If you are about to embark on a major property renovation project, there are a number of tips you should be aware of to help ensure everything goes according to plan.
The majority of renovation projects go wrong as a result of inadequate planning, so before you even think about making a start, spend some time checking every last detail of your plans and costings.
Your first task is to set a budget; only you know how much you can afford to spend. Having arrived at a maximum figure, deduct between 10% and 20% to retain for contingencies. Many renovation projects have a tendency to overrun, so it pays to keep a little spare cash in hand.
Next, identify the precise scope of the project and have an architect or similarly qualified professional prepare a set of detailed drawings; apply for and secure planning consent, and prepare an estimate of the total cost. It may be the case that you have to compromise on the quality of materials used or some aspect of the design in order to stay within budget; never be tempted to opt for higher spec fittings or materials than you can afford.
If you possess the necessary skills, carrying out some of the work yourself will save money.
Sources of funding
Having costed the job, you could choose to wait until you have sufficient savings before commencing work. This is likely to be the cheapest form of funding, though material and labour costs may increase in the intervening period. In the current economic climate, however, with low interest rates and only minimal price and wage increases, this should not be too much of an issue.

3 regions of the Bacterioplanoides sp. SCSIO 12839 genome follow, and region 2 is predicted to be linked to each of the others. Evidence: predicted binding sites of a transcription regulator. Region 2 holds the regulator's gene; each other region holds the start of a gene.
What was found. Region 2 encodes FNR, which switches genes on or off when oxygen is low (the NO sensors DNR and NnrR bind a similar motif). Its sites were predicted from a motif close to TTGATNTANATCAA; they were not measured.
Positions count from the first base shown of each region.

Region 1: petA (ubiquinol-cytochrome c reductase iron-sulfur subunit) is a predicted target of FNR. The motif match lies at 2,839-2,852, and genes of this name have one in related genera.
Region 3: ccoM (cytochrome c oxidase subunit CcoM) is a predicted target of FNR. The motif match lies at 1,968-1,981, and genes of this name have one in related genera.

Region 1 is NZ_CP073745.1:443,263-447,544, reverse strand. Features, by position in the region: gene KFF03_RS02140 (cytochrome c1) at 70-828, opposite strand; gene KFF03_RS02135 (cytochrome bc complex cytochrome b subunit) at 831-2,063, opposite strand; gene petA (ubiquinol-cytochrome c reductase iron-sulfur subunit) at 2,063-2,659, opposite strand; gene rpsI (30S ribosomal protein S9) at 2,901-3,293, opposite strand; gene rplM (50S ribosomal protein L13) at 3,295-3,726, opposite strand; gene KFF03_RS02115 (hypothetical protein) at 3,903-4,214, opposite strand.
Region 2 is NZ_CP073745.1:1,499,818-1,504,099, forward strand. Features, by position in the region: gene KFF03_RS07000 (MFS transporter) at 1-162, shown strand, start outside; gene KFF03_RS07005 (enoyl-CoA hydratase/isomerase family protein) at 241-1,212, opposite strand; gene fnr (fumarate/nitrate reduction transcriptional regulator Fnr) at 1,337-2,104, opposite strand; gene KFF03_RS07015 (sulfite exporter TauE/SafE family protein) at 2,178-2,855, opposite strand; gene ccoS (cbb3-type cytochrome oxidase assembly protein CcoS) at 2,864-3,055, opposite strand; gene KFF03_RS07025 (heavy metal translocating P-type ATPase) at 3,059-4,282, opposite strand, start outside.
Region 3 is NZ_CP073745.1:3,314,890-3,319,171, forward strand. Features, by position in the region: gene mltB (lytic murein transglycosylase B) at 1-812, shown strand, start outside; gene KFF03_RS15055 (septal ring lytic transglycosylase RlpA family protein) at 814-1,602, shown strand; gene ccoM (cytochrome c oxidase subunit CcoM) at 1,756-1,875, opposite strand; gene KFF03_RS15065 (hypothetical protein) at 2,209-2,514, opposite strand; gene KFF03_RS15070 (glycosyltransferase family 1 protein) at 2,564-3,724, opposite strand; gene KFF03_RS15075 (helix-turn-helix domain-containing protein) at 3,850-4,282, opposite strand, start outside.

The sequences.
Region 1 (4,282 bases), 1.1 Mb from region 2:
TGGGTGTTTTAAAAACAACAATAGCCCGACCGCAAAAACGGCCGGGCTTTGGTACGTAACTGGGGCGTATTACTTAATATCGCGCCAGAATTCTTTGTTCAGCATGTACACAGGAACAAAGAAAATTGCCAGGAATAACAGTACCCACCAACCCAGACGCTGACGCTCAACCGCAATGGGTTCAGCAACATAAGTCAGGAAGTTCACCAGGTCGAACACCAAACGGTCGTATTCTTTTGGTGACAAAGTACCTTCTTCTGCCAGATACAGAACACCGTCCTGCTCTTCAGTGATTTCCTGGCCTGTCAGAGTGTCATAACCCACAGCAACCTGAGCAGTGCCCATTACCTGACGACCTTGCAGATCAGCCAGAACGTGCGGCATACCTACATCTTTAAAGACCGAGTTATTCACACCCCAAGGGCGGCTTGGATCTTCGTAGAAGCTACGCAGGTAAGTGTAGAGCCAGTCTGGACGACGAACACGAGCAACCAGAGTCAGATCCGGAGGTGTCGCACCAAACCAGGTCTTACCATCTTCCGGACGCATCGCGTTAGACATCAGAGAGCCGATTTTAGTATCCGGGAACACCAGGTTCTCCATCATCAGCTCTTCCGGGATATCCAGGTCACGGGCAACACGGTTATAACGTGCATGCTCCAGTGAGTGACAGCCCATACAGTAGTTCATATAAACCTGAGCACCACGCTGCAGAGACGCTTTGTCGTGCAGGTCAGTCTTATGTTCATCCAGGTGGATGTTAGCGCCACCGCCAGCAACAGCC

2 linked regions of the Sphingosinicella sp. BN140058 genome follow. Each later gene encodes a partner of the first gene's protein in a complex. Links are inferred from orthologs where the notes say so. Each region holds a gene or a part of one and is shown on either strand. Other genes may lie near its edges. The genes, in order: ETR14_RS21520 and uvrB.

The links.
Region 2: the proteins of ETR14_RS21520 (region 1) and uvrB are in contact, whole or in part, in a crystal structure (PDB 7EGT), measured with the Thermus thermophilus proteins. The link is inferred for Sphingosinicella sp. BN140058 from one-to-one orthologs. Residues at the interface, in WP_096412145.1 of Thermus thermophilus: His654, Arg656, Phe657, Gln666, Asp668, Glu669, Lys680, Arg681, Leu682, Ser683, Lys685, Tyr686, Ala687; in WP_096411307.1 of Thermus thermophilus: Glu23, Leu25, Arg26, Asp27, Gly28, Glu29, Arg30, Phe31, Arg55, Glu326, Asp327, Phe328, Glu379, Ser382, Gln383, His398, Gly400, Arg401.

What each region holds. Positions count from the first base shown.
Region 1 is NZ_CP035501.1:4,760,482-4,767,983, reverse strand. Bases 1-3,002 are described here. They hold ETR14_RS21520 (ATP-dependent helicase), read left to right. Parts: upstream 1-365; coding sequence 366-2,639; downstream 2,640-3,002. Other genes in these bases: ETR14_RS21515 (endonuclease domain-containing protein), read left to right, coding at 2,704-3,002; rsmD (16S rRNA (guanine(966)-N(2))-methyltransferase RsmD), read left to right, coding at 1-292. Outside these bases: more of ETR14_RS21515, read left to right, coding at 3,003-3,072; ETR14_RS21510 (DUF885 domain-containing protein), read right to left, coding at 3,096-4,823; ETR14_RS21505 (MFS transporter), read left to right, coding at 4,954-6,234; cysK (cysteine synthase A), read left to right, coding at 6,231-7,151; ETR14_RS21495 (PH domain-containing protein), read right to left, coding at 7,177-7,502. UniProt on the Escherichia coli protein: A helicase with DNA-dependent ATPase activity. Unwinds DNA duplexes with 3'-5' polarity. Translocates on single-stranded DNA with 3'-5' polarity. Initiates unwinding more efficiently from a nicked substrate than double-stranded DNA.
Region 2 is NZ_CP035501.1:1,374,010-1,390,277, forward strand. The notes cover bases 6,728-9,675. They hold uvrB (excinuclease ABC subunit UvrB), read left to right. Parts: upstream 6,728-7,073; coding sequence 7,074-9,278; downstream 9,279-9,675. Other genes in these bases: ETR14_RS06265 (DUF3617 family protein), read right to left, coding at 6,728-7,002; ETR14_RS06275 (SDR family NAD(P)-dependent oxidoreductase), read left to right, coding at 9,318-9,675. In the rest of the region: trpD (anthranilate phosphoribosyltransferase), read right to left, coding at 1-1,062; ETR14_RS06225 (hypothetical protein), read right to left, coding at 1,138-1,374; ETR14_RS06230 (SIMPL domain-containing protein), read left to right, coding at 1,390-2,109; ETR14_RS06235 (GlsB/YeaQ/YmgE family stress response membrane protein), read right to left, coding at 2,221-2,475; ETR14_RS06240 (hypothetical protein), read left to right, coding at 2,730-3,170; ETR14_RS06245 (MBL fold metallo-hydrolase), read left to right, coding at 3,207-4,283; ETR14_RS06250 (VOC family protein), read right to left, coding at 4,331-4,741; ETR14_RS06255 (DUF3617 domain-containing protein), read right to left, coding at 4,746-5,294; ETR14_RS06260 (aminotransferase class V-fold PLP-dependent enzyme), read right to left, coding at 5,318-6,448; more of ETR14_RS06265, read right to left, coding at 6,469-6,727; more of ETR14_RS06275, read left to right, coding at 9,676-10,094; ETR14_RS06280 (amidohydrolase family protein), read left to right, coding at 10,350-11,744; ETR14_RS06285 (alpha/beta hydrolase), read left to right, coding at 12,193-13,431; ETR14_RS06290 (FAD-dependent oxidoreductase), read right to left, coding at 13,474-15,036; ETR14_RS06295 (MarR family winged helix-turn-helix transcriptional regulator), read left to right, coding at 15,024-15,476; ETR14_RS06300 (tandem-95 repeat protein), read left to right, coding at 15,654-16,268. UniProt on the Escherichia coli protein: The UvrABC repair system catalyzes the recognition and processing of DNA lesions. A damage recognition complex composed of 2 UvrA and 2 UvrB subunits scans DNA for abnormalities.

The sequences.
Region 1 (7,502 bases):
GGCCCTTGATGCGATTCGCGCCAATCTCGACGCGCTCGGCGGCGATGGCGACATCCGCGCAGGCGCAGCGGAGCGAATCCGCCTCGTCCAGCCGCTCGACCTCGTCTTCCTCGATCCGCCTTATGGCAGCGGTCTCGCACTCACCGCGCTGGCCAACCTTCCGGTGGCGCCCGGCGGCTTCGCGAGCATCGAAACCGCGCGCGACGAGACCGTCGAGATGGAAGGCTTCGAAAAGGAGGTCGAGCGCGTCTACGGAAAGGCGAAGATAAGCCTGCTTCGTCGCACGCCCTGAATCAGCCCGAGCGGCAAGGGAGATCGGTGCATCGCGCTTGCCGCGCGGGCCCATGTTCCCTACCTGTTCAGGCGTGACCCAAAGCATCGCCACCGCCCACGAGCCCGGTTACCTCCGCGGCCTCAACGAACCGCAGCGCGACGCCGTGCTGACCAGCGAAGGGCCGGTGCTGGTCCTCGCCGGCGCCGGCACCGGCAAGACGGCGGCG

Remortgaging is the preferred and most cost-effective form of borrowing, though you should check if there are any penalties for repaying either part or all of the loan early; for example, if you sell the property. The amount you can borrow depends on the equity you have in your property. There are lots of banks and building societies offering remortgage deals, as you will soon discover by carrying out a quick search for mortgage lender comparison websites.
If you are a first-time homeowner and the property is habitable you should be able to secure a loan of around 80% of its value less a retention, which is held until the renovation work is completed. The lender will have the property inspected before releasing this retention, so you will have to source additional funding elsewhere.
In cases where the property is not in a habitable condition there are several specialist mortgage providers that release funding in stages as the renovation progresses. The work is assessed by surveyors at specified points in the construction process, and when complete the property may be remortgaged, releasing funds to repay any other loans that have been taken out; for example, on credit cards.
Taking out a personal loan is one of the most expensive options available, but if you have no other means of financing a proportion of the work, this may be your only solution.
One final point: be absolutely certain you have all the necessary finance in place before you sign any contracts or start knocking walls down.